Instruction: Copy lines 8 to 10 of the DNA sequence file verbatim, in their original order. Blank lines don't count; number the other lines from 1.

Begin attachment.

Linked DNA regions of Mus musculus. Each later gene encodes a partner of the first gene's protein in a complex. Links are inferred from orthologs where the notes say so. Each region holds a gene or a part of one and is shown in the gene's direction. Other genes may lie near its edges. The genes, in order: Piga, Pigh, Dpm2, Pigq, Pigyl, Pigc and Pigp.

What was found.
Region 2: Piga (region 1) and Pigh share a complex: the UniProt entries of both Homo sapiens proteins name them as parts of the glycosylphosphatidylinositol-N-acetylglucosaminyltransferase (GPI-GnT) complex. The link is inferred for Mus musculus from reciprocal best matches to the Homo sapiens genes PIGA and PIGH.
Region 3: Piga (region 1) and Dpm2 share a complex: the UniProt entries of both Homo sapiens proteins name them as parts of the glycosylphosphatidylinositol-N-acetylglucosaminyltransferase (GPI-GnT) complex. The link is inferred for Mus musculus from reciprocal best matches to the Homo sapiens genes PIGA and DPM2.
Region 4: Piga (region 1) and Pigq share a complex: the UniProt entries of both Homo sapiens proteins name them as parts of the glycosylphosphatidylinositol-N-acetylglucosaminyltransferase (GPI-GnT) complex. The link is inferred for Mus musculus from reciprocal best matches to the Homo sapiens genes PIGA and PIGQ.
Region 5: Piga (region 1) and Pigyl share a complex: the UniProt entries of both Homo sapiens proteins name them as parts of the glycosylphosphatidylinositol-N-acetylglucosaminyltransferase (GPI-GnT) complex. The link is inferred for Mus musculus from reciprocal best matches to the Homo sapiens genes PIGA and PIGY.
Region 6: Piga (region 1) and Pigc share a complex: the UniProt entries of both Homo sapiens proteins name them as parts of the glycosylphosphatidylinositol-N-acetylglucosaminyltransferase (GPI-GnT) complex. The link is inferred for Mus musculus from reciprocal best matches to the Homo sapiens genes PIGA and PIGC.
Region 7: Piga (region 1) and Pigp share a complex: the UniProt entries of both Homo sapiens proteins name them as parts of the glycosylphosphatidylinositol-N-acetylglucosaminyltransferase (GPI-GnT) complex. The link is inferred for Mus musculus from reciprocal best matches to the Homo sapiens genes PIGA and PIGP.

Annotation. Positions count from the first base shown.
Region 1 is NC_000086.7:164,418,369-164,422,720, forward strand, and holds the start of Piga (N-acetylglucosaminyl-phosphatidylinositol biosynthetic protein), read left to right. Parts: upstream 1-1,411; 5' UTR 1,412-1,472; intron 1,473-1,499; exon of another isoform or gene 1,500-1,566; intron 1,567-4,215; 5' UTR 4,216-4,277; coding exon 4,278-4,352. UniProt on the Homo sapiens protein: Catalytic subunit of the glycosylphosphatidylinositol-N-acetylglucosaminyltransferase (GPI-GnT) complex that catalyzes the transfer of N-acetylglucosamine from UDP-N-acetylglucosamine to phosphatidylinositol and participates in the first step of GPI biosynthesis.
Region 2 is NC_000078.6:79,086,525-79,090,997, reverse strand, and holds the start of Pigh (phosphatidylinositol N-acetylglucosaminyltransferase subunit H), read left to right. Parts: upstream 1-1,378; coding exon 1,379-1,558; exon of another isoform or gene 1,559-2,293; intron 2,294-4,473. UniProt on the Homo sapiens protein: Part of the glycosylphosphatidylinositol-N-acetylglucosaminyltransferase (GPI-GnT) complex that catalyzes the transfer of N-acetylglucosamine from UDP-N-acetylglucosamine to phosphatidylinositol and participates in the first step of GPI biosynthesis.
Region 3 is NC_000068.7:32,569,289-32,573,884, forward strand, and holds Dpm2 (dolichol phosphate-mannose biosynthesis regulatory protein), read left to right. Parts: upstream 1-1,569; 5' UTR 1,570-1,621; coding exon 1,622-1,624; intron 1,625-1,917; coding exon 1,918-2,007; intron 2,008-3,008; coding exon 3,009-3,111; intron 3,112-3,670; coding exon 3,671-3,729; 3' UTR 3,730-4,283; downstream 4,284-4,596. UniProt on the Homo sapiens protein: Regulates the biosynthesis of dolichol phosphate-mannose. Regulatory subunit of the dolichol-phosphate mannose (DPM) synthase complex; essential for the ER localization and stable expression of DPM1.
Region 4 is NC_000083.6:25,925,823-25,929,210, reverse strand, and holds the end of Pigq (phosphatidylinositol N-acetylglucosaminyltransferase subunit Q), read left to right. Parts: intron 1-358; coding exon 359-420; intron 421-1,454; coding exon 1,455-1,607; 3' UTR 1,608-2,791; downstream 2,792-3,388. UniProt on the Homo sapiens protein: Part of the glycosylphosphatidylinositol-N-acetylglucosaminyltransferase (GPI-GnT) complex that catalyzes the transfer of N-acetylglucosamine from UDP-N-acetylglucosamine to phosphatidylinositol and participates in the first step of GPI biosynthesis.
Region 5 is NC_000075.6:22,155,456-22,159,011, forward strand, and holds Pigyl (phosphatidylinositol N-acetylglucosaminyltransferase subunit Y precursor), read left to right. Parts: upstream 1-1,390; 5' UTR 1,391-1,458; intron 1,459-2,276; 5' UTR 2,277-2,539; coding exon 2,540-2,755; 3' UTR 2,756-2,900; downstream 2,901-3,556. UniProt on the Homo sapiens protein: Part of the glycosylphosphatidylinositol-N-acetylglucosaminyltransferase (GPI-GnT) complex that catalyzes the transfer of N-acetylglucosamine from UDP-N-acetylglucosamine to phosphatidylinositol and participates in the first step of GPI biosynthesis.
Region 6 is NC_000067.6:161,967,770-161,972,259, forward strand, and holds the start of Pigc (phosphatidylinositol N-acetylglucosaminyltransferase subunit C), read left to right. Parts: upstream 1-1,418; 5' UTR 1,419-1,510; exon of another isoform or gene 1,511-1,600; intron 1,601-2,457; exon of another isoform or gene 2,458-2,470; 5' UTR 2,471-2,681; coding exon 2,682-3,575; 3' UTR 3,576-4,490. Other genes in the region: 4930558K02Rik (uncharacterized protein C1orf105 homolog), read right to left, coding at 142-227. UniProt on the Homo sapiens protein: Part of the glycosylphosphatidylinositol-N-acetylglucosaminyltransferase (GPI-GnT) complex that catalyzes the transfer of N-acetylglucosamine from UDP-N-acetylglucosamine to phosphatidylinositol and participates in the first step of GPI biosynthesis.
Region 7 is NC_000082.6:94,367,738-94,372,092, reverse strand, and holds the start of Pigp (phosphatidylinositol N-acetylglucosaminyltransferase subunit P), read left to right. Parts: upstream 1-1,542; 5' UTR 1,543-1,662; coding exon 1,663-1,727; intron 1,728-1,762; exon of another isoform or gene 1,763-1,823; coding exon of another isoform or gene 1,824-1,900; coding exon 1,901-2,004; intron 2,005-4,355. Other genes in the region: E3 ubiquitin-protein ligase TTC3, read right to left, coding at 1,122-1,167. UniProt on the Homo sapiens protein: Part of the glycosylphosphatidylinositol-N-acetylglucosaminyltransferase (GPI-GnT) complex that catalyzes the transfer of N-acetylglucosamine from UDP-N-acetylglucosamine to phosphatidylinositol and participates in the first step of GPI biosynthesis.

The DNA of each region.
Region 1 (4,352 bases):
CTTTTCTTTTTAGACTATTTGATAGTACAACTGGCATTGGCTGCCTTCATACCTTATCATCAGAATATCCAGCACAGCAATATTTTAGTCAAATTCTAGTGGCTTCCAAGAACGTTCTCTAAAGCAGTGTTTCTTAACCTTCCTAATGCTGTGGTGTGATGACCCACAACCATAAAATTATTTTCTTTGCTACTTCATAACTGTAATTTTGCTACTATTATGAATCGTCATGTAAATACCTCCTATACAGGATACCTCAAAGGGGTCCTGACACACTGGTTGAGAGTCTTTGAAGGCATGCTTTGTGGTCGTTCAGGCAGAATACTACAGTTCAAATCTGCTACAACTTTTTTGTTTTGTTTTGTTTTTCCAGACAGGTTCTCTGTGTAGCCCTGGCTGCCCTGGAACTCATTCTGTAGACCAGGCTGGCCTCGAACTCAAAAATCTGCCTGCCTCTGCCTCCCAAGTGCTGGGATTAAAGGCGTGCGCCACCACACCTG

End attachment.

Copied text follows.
Region 7: Piga (region 1) and Pigp share a complex: the UniProt entries of both Homo sapiens proteins name them as parts of the glycosylphosphatidylinositol-N-acetylglucosaminyltransferase (GPI-GnT) complex. The link is inferred for Mus musculus from reciprocal best matches to the Homo sapiens genes PIGA and PIGP.

Annotation. Positions count from the first base shown.
Region 1 is NC_000086.7:164,418,369-164,422,720, forward strand, and holds the start of Piga (N-acetylglucosaminyl-phosphatidylinositol biosynthetic protein), read left to right. Parts: upstream 1-1,411; 5' UTR 1,412-1,472; intron 1,473-1,499; exon of another isoform or gene 1,500-1,566; intron 1,567-4,215; 5' UTR 4,216-4,277; coding exon 4,278-4,352. UniProt on the Homo sapiens protein: Catalytic subunit of the glycosylphosphatidylinositol-N-acetylglucosaminyltransferase (GPI-GnT) complex that catalyzes the transfer of N-acetylglucosamine from UDP-N-acetylglucosamine to phosphatidylinositol and participates in the first step of GPI biosynthesis.